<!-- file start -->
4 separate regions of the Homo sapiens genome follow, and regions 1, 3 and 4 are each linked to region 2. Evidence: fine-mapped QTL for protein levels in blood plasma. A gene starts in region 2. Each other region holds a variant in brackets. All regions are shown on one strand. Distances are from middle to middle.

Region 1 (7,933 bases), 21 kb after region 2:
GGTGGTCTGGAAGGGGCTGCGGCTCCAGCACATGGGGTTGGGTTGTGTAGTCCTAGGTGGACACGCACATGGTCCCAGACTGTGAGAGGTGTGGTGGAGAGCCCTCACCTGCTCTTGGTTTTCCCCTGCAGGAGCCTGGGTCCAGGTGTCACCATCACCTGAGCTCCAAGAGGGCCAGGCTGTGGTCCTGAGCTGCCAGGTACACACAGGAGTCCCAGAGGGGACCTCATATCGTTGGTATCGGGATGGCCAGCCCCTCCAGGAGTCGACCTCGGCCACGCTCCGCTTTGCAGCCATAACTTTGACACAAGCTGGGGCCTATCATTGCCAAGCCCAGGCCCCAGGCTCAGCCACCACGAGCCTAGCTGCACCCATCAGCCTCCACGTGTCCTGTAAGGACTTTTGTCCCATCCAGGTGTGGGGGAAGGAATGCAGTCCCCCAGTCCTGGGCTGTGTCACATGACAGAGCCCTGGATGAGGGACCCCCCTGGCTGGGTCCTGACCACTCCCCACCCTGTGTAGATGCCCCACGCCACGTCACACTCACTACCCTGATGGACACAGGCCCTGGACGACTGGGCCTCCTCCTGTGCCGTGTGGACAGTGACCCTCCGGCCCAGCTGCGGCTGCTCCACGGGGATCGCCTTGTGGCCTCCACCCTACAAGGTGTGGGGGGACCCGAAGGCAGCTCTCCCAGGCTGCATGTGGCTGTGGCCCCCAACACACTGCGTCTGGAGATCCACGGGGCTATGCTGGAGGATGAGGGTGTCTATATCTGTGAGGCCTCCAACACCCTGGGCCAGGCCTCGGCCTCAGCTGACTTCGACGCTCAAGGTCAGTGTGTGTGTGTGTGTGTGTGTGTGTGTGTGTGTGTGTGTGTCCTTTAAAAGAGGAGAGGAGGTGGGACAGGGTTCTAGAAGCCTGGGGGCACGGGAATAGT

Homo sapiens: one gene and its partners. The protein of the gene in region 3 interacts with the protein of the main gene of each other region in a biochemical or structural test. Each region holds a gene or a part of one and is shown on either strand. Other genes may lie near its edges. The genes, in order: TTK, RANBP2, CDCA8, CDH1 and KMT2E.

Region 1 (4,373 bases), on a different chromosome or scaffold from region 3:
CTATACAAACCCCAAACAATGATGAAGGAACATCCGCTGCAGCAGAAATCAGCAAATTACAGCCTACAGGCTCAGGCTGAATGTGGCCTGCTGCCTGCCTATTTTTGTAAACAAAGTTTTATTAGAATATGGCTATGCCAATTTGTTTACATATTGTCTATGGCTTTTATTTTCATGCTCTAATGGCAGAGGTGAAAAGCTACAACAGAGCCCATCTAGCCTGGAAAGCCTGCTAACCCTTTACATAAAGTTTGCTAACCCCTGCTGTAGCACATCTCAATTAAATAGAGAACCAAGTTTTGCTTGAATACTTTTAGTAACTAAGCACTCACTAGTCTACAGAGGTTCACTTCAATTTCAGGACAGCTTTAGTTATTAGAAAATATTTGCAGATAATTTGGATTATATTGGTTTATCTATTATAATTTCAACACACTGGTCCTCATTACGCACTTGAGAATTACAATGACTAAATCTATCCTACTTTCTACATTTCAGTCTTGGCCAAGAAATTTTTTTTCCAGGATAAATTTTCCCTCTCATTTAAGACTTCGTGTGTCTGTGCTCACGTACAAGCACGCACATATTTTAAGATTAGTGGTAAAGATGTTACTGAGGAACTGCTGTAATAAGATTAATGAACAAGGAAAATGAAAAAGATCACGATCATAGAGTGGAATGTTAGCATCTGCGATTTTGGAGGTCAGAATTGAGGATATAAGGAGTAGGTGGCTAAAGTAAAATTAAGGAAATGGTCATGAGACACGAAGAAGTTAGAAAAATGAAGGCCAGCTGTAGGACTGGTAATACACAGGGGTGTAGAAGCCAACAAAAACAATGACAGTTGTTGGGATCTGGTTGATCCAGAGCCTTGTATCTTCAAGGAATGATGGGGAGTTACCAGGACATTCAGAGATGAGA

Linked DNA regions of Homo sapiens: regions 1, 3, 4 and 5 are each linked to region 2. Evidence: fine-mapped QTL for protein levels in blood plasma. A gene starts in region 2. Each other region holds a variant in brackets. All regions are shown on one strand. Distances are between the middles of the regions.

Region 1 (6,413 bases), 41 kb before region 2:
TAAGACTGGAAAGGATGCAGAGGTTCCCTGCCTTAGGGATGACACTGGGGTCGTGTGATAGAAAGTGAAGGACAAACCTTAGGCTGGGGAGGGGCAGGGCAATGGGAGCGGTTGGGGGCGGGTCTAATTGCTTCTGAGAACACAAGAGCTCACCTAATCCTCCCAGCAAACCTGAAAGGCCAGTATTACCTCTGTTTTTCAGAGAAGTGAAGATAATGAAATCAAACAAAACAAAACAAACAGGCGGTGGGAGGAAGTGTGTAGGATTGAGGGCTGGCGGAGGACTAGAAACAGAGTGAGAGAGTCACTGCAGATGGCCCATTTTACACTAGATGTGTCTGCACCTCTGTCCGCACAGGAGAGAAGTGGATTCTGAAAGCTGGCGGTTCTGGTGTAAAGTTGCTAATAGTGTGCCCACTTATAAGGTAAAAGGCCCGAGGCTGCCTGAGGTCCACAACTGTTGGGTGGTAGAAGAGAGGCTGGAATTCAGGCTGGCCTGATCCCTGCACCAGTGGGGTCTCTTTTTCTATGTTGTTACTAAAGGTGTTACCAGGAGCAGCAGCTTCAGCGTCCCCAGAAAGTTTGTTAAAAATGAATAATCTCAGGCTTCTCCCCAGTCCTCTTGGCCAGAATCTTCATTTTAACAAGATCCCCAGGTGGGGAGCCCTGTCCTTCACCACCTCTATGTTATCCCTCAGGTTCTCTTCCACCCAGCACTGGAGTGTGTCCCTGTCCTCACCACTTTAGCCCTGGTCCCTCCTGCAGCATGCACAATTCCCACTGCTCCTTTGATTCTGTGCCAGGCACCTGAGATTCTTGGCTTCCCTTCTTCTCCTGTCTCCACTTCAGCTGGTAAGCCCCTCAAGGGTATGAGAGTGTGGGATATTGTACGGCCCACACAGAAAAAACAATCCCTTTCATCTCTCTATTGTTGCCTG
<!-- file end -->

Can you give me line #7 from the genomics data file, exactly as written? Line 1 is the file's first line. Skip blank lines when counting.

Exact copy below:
Linked DNA regions of Homo sapiens: regions 1, 3, 4 and 5 are each linked to region 2. Evidence: fine-mapped QTL for protein levels in blood plasma. A gene starts in region 2. Each other region holds a variant in brackets. All regions are shown on one strand. Distances are between the middles of the regions.